1) There’s lots of stuff that needs done right here. If you want to volunteer to help, look first to local aid groups that need volunteers;

2) If you want to send assistance to survivors of Harvey and Irma, cash (money) is the most useful thing you can send. A large portion of donated materials must be thrown out as not usable or suitable. Money can be used to buy anything.

Disaster Relief Links:

FEMA—[How To] Volunteer & Donate Responsibly
https://www.fema.gov/volunteer-donate-responsibly?utm_source=hp_promo&utm_medium=web&utm_campaign=miscellaneous

FEMA—How to Volunteer for Hurricane Irma Disaster Relief
https://www.fema.gov/news-release/2017/09/09/how-volunteer-hurricane-irma-disaster-relief

The American Red Cross
http://www.redcross.org/

Habitat for Humanity
https://www.habitat.org/

The United Way
http://www.unitedway.org/

The Humane Society of the United States
http://www.humanesociety.org/

For more disaster relief organizations, check the National Voluntary Organizations Active in Disaster
https://www.nvoad.org/

Peace,

Dennis

Start Spreading the News!

I’m leaving Tuesday!

I’m going to be a part of the Writer’s Digest conference in New York City!

New York!

I’ll be bringing copies of my 9/11 Project and other works (on sale at our LQ Store), a ton of business cards and be seriously networking, because New York is the center for both publishing and theater in this country.

If I can make it there, I’ll make it anywhere!Times Square!

It’s up to you!

It’s up to me!

New York, New York!

Take it away, Frank!

All Images courtesy Wikimedia Commons. Video from YouTube.

Don't Forget...Korea

One of the themes of my 9/11 Project is “Don’t Forget a Soldier.” With this post I want to remember the people who served in what’s called “America’s Forgotten War”–the Korean conflict. Next Thursday will be the 64th anniversary of the Armistice that stopped the fighting between United Nations forces, North Korea, and China…
…for now.

A Quick History of Korea

The rugged, mountainous peninsula became united in the 12th Century under the ancient kingdom of Goryeo, which is where Korea’s modern name comes from. Goryeo gained compete independence from the Mongols in the 13th century after a military coup, becoming Joseon.

Joseon/Choson/Korea would fiercely maintain its independence—its self-imposed isolation earning it the nickname “the hermit kingdom”—until the 19th Century, when a rapidly modernizing Japan began to expand its empire into Asia and the Pacific. Korea was one of its prime targets, being conquered and annexed into the Japanese empire in 1910.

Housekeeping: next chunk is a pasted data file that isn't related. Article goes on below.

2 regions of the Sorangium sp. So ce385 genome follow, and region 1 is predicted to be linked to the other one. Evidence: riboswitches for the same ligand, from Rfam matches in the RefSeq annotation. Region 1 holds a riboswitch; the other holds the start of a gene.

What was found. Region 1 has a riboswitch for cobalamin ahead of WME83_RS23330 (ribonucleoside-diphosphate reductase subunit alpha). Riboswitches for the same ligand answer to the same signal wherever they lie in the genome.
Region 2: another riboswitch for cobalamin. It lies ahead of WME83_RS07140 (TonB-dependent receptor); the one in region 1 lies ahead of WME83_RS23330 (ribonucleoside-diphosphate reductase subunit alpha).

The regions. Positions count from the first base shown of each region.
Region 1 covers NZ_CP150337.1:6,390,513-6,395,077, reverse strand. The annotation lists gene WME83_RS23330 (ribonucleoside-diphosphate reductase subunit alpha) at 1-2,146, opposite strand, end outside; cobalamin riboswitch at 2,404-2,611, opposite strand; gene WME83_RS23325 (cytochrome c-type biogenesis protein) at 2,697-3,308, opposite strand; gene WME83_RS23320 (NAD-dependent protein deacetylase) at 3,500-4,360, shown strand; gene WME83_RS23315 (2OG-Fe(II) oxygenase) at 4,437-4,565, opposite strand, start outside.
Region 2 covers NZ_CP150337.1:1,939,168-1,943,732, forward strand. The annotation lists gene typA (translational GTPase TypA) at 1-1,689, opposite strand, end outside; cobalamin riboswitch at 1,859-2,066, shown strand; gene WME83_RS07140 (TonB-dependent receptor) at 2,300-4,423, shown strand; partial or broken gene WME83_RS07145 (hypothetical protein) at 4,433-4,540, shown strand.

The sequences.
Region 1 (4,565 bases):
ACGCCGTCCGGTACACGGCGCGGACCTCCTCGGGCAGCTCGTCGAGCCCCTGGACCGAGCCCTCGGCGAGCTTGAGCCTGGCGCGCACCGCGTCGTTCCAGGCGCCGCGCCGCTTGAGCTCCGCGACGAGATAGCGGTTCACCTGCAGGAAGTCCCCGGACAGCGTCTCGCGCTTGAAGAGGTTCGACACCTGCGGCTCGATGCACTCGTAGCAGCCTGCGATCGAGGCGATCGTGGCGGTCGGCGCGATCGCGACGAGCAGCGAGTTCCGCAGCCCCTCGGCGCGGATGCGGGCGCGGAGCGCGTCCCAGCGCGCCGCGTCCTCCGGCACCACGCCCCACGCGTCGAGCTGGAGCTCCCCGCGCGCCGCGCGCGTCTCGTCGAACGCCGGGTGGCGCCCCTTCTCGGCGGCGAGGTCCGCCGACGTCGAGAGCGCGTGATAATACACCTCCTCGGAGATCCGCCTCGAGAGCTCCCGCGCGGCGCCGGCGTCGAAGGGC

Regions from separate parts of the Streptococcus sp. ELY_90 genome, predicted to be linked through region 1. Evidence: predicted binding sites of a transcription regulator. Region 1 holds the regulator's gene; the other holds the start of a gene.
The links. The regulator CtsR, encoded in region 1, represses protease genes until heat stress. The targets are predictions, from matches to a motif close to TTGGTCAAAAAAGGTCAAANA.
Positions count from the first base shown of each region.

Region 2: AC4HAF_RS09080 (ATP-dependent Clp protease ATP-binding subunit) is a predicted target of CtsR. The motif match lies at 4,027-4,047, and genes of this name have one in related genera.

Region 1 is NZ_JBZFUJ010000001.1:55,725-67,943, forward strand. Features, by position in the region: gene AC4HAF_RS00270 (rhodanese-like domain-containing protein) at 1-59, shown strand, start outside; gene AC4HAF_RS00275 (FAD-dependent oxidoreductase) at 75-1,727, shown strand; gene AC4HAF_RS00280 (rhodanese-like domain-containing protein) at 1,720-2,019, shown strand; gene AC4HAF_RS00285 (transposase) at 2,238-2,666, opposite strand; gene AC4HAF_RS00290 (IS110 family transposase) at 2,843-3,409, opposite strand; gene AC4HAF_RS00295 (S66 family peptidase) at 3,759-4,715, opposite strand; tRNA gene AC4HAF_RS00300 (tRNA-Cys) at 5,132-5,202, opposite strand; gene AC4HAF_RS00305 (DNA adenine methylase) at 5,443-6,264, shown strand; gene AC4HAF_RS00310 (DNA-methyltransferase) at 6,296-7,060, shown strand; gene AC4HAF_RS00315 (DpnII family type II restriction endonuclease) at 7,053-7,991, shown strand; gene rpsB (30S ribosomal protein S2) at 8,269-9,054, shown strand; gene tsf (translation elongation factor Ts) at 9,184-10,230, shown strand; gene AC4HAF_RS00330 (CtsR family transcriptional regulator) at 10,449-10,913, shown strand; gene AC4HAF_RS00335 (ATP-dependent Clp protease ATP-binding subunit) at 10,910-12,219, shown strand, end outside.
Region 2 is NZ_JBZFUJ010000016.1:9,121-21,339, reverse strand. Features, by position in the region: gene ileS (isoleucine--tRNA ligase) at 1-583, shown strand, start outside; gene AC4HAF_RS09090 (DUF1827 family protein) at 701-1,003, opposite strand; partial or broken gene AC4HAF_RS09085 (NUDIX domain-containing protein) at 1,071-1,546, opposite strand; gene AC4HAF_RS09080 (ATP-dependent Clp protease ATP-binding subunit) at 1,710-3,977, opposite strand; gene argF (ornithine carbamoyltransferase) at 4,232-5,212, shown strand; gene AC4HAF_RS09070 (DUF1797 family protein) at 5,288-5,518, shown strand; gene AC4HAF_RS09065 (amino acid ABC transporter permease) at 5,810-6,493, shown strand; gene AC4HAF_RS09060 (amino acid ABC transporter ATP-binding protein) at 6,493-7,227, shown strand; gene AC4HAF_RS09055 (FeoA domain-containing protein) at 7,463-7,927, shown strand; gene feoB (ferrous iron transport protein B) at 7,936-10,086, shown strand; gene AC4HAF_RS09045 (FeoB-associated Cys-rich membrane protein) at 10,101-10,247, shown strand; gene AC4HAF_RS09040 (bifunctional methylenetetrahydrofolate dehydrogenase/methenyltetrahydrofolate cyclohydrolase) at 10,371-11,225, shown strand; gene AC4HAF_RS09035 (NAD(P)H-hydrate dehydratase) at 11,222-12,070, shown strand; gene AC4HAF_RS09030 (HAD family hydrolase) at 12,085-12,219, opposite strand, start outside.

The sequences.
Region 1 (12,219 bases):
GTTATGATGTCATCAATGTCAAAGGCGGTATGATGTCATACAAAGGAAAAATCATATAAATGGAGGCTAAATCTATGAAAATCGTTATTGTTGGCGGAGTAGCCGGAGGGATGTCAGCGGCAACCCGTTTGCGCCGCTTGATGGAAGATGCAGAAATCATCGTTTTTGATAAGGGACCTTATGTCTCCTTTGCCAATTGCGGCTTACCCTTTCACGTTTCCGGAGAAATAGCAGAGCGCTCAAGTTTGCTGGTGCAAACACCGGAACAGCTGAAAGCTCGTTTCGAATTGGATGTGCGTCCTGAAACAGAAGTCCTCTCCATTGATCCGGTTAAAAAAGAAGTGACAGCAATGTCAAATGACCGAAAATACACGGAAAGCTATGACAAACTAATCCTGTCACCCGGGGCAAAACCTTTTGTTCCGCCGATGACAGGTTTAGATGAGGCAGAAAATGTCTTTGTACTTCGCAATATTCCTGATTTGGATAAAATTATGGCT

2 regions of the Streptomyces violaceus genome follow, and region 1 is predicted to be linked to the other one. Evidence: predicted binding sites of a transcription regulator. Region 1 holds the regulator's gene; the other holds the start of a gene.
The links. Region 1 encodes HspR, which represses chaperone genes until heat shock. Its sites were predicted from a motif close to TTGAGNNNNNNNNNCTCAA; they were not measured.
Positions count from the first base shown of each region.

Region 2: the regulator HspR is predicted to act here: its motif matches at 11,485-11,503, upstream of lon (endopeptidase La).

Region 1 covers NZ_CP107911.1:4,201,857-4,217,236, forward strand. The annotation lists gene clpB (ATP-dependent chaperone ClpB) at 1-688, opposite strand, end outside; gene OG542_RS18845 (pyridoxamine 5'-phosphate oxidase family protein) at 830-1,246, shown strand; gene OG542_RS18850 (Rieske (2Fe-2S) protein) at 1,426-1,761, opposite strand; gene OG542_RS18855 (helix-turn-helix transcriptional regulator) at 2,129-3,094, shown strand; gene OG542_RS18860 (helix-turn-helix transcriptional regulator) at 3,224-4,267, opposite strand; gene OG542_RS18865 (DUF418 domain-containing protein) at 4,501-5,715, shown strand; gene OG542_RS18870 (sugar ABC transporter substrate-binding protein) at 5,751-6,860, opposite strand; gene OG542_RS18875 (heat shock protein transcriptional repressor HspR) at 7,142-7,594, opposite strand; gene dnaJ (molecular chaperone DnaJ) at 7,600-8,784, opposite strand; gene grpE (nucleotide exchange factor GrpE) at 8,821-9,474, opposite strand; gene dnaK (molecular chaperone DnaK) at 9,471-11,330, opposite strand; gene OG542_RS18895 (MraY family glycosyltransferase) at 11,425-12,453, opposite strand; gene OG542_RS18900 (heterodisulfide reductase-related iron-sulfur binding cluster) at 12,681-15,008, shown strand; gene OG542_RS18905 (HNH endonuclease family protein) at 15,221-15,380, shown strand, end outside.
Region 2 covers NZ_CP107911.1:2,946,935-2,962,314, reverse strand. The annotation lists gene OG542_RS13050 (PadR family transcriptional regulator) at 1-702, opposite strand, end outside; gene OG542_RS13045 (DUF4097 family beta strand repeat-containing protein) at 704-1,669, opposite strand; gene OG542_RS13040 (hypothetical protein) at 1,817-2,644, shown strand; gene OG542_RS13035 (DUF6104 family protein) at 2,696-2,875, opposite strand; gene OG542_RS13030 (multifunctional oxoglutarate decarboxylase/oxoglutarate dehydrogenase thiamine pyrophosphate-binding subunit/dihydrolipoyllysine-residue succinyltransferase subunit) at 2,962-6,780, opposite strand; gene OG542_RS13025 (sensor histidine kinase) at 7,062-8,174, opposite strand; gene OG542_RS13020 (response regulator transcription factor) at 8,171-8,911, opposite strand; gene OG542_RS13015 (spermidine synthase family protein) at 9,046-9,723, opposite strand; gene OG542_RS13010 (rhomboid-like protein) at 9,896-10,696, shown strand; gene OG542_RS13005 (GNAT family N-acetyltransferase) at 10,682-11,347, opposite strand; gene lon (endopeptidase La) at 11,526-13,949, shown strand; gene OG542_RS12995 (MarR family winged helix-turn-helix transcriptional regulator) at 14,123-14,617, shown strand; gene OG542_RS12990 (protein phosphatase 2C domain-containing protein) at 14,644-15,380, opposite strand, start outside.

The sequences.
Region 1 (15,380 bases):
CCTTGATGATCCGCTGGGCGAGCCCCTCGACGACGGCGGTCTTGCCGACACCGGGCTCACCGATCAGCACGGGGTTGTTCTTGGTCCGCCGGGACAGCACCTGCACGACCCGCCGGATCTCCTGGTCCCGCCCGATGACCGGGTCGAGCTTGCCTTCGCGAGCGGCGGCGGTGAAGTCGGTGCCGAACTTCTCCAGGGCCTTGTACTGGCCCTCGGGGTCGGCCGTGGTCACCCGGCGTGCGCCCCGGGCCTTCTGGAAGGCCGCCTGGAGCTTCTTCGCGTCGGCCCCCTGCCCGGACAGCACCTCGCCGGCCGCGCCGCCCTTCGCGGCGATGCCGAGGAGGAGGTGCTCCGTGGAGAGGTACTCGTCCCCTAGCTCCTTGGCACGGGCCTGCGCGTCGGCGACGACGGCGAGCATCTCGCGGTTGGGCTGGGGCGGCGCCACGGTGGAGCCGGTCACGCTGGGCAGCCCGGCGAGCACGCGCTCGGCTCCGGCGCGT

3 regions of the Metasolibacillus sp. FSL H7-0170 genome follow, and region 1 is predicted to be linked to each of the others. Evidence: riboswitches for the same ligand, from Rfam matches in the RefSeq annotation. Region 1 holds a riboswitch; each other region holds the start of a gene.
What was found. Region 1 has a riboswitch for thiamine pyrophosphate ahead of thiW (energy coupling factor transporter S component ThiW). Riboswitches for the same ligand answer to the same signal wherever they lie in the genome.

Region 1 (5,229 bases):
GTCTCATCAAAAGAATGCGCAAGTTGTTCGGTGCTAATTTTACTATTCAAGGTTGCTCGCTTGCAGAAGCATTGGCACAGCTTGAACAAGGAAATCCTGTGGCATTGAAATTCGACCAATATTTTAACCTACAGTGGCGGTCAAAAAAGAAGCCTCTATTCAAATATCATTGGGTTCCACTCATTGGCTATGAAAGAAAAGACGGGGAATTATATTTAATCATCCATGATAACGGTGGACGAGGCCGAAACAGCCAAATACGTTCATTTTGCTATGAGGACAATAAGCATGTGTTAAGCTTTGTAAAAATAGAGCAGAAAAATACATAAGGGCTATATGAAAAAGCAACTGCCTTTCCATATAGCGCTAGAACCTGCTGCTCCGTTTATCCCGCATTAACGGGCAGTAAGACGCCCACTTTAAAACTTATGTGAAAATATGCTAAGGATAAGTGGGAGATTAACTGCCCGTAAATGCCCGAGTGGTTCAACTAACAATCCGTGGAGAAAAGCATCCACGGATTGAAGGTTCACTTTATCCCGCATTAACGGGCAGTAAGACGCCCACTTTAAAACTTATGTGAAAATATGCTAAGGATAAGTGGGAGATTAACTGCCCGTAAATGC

Korea would be liberated with Japan’s defeat in WWII, but at a terrible price. With the surrender of Japanese forces Korea was, by previous agreement, occupied by forces of the United States and the Soviet Union. The Soviets would occupy the portion north of the 38th Parallel; The United States, the south. Each side had incompatible goals for the development of Korea; the Soviets turned their side into a Communist puppet state; the United States, with UN help, helped install an elected government. Thus, Korea became North and South Korea.

That said, neither side expected Korea to be divided forever; rather, each side expected Korea would eventually reunite—under its government, of course.

The Korean War

On June 25, 1950 the North Korean Korean People’s Army (KPA) under Kim Il-Sung (with Red Chinese and Soviet backing) launched its bid to unite Korea under Kim’s rule.

Course of the Korean War, 1950-1953

Courtesy Wikipedia

It almost worked. The North Koreans came south with tanks, aircraft and heavy artillery against a South Korean force entirely lacking tank-killing weapons. The South Korean government fled from Seoul in a panic, destroying highways and bridges as it went, killing its own civilians and stranding parts of its own army to face the KPA alone. Many Southern soldiers simply deserted or even joined the North Koreans. The day the “Norks” attacked, South Korea had 95,000 men under arms. By the time the U.S. and the United Nations arrived to help a couple weeks later, less than 22,000 remained.

The Truman administration was caught by surprise. Military planners had expected that when (not if) Joe Stalin wanted to grab more territory he’d attack Western Europe, not Southeast Asia. They had already seen China fall to the Communists and if Korea fell they feared Japan would be next…

Communism was acting in Korea, just as Hitler, Mussolini and the Japanese had ten, fifteen, and twenty years earlier. I felt certain that if South Korea was allowed to fall, Communist leaders would be emboldened to override nations closer to our own shores. If the Communists were permitted to force their way into the Republic of Korea without opposition from the free world, no small nation would have the courage to resist threat and aggression by stronger Communist neighbors.
—President Harry S. Truman, from his autobiography.

Furthermore, in the midst of post-WWII reconstruction and the Cold War America already had so many commitments elsewhere…America could not defend South Korea alone.